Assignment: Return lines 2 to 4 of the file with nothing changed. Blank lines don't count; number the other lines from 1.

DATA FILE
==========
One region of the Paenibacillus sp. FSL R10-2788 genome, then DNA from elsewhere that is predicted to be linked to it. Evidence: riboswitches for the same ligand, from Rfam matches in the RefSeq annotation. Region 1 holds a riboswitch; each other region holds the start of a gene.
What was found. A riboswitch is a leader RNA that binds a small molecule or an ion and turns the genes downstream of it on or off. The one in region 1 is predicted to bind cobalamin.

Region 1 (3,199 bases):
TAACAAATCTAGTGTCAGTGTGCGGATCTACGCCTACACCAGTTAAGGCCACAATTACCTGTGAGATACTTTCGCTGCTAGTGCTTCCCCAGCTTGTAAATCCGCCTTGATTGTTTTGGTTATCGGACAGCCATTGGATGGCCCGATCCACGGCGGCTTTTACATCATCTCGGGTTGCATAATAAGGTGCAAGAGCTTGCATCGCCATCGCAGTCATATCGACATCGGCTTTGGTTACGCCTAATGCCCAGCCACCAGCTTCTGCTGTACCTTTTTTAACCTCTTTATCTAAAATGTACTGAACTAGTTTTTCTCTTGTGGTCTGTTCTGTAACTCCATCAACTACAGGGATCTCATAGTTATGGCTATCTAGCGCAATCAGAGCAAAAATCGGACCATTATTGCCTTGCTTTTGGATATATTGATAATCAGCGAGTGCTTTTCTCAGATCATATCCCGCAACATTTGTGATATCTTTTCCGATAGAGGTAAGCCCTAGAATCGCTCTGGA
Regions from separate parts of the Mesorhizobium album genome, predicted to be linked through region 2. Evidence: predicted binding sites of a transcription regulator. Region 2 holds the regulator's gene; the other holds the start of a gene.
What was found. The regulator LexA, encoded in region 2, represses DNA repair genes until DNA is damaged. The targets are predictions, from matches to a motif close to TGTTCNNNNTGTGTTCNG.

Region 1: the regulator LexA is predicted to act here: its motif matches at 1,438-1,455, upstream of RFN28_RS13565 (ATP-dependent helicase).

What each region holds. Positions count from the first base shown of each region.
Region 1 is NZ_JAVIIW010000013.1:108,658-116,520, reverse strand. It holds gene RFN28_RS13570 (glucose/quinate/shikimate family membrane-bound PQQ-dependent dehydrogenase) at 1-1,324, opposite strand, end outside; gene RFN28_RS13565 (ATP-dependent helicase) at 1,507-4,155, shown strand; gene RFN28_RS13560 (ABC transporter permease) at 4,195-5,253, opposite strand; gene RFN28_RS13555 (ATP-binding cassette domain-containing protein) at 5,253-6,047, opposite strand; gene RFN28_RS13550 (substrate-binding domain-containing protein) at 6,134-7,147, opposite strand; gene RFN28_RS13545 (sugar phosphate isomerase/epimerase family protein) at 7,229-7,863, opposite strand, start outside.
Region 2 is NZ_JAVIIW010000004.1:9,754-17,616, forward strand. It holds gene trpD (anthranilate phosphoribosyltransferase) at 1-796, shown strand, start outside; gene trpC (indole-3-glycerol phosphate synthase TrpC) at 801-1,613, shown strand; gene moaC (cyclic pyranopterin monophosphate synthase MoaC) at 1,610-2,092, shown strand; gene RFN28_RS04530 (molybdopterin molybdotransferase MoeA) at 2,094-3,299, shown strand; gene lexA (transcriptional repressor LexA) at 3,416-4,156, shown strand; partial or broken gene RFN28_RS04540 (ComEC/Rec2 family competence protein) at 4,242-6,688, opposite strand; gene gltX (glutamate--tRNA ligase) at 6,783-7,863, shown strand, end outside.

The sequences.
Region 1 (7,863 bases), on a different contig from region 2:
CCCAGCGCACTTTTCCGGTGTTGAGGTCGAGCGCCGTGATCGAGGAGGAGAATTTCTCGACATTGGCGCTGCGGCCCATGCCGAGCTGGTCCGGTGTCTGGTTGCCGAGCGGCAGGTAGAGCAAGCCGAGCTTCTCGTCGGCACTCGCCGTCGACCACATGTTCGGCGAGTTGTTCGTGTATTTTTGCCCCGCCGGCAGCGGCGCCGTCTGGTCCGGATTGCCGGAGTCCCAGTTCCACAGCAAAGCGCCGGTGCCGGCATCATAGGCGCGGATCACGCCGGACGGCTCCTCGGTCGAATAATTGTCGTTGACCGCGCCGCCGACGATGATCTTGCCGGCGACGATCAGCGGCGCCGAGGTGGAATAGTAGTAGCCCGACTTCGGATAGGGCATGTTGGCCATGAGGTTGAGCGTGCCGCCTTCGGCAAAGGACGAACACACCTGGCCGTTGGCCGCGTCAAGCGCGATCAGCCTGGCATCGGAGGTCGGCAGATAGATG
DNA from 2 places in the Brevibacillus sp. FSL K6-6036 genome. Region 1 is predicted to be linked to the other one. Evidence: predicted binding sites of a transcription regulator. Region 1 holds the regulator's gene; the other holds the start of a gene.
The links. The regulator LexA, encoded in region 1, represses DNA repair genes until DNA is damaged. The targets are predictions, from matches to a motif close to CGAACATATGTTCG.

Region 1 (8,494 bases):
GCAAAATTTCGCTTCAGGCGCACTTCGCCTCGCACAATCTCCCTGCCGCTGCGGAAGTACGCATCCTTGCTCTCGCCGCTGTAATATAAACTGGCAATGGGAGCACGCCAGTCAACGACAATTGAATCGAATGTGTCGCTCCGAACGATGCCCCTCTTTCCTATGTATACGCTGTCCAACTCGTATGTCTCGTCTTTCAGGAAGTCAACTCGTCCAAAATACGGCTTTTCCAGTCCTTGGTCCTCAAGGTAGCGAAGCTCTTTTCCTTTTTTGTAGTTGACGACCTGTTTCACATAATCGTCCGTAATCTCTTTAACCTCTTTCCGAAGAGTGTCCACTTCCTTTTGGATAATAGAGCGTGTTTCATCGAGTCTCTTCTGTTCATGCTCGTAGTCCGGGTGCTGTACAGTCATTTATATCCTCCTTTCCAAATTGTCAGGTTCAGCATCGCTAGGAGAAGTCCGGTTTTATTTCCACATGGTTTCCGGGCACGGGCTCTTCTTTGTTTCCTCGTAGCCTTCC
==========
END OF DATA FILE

What was found. A riboswitch is a leader RNA that binds a small molecule or an ion and turns the genes downstream of it on or off. The one in region 1 is predicted to bind cobalamin.

Region 1 (3,199 bases):
TAACAAATCTAGTGTCAGTGTGCGGATCTACGCCTACACCAGTTAAGGCCACAATTACCTGTGAGATACTTTCGCTGCTAGTGCTTCCCCAGCTTGTAAATCCGCCTTGATTGTTTTGGTTATCGGACAGCCATTGGATGGCCCGATCCACGGCGGCTTTTACATCATCTCGGGTTGCATAATAAGGTGCAAGAGCTTGCATCGCCATCGCAGTCATATCGACATCGGCTTTGGTTACGCCTAATGCCCAGCCACCAGCTTCTGCTGTACCTTTTTTAACCTCTTTATCTAAAATGTACTGAACTAGTTTTTCTCTTGTGGTCTGTTCTGTAACTCCATCAACTACAGGGATCTCATAGTTATGGCTATCTAGCGCAATCAGAGCAAAAATCGGACCATTATTGCCTTGCTTTTGGATATATTGATAATCAGCGAGTGCTTTTCTCAGATCATATCCCGCAACATTTGTGATATCTTTTCCGATAGAGGTAAGCCCTAGAATCGCTCTGGA